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Back-to-School Health Checkup

Here's a primer on exactly what your child needs to have a safe and healthy school year.
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WebMD Feature

Whether your child is entering school for the first time or about to graduate, back-to-school time is a good opportunity for parents to check up on their children's health and make sure they're protected against common childhood diseases and illnesses.

First on the list should be immunizations. Vaccination requirements can vary by state or school district. To find out exactly what's required at your child's school, contact the local school board.

Below are the recommended guidelines that have been approved by the CDC's Advisory Committee on Immunization Practices, the American Academy of Pediatrics, and the American Academy of Family Physicians.

By Age 2

Vaccination series for the following should be completed by age 2 in all children:

  • Hepatitis B

  • DTaP (diphtheria, tetanus, and pertussis)

  • Hib (Haemophilus influenzae)

  • Polio

  • Pneumococcus

  • MMR (measles, mumps, and rubella)

  • Varicella (protects against the chicken pox virus)

Annual influenza vaccinations are recommended for all infants aged 6 to 24 months since this age group is at substantially higher risk for complications from the flu that may require hospitalization.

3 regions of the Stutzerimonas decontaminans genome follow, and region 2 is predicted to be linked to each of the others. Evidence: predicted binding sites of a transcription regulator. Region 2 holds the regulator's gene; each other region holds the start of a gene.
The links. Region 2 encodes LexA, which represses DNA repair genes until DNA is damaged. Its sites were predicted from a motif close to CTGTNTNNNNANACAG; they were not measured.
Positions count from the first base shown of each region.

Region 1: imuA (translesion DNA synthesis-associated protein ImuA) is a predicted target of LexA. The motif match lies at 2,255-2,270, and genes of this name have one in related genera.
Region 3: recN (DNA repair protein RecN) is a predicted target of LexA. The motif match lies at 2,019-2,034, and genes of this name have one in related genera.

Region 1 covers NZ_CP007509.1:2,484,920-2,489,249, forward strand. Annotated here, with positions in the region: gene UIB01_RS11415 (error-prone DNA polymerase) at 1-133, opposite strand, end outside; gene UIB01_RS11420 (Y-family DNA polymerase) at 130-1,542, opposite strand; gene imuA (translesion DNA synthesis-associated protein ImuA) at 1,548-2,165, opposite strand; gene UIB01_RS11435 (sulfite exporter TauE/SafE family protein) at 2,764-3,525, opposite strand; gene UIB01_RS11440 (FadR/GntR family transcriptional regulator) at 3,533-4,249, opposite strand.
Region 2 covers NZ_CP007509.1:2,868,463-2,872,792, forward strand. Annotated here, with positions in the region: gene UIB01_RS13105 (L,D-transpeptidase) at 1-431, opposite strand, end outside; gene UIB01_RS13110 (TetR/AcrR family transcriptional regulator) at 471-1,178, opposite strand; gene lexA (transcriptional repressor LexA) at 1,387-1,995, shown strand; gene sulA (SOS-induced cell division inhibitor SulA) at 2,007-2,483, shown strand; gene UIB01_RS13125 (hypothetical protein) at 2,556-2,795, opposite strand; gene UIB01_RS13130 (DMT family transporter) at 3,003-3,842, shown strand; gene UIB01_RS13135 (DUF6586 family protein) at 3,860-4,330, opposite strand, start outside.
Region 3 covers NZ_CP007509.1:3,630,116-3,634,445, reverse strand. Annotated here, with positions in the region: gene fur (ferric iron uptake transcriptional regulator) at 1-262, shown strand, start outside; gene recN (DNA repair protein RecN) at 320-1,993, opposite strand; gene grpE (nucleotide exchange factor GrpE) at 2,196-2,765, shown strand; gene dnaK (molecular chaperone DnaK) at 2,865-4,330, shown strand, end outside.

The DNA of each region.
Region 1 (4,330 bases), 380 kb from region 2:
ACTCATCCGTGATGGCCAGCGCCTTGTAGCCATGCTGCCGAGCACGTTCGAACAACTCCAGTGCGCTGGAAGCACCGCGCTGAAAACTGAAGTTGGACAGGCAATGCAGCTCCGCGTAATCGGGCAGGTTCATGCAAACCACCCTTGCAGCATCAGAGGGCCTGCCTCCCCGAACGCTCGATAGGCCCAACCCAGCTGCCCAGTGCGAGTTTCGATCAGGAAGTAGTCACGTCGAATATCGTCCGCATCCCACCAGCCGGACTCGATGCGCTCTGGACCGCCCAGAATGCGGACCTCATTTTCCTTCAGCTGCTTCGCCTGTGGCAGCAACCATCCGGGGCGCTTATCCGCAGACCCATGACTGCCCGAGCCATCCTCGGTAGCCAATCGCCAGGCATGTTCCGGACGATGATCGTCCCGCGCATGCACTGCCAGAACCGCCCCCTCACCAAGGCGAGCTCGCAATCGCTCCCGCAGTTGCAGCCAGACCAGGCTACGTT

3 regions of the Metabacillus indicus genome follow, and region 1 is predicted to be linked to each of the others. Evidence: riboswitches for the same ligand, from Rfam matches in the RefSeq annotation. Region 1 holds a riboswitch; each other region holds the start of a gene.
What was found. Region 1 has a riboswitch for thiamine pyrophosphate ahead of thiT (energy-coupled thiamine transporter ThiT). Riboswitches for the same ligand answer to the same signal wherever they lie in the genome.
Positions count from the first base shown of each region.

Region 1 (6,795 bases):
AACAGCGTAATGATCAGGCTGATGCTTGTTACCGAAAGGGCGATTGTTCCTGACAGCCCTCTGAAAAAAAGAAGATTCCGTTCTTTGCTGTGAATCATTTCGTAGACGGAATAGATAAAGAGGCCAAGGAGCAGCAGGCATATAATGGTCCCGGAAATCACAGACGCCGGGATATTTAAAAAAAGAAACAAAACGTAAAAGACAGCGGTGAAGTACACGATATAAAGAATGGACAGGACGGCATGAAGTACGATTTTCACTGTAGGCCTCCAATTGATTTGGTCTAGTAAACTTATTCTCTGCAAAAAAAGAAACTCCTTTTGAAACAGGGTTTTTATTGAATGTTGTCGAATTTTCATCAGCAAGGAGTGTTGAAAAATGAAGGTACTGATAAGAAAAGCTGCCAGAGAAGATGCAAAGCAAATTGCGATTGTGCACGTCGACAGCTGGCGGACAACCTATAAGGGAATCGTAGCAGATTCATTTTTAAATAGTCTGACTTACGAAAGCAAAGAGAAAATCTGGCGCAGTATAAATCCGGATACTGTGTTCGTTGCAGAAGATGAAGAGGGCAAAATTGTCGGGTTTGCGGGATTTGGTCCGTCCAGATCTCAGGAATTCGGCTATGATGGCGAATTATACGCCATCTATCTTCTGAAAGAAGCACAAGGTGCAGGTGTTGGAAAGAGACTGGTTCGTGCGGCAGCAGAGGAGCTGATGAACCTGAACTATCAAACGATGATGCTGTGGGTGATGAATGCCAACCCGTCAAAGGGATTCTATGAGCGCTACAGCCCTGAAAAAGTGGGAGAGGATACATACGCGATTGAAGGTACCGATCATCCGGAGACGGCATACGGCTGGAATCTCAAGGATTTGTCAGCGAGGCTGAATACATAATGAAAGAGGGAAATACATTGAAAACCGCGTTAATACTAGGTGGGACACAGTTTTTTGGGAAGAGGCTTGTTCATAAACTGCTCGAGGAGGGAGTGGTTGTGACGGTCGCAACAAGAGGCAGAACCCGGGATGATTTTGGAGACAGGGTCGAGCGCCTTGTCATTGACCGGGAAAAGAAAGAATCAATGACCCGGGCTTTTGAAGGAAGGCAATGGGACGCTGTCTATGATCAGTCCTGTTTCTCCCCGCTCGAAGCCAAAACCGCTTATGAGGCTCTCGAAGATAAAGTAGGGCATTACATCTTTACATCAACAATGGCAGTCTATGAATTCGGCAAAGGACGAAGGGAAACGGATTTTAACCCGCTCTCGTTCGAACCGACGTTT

A series of hepatitis A vaccines may also be recommended starting at age 2 for children in some high-risk groups or areas. Check with your doctor or local public health department for more information. Annual flu vaccines are necessary because immunity to the flu virus does not persist and the strains of the flu virus change from year to year.

Age 4-6

Boosters are recommended between ages 4 and 6 for the following vaccines:

  • DTaP

  • Polio

  • MMR

Children younger than 9 years who have not previously received the flu vaccine need two doses of the vaccine, given more than one month apart. If possible, the second dose should be given before December. Annual vaccination is recommended after that point.

Annual influenza vaccination is recommended for children who are at increased risk for complications from the flu, including those with asthma or other lung disease, sickle cell anemia, HIV, diabetes, and heart or kidney disease.

Age 11-12

A visit to the pediatrician is recommended at age 11 to 12 to review all vaccinations and make sure all necessary vaccines have been given. A series of hepatitis B, MMR, or varicella vaccines may be given if they were missed or incomplete at earlier ages.

In addition, a combination booster for tetanus and diphtheria (Td) should be given if at least five years have passed since the last Td vaccine.

Although flu vaccines are not specifically recommended for this age group, any child at increased risk for complications from the flu, including those with asthma, sickle cell disease, HIV, diabetes, and heart disease, should receive an annual flu vaccine.

For more information on current vaccination schedules, guidelines, shortages, and answers to frequently asked questions, visit the CDC's National Immunization Program web site or call the National Immunization Hotline at (800) 232-2522 (English) or (800) 232-0233 (Spanish).

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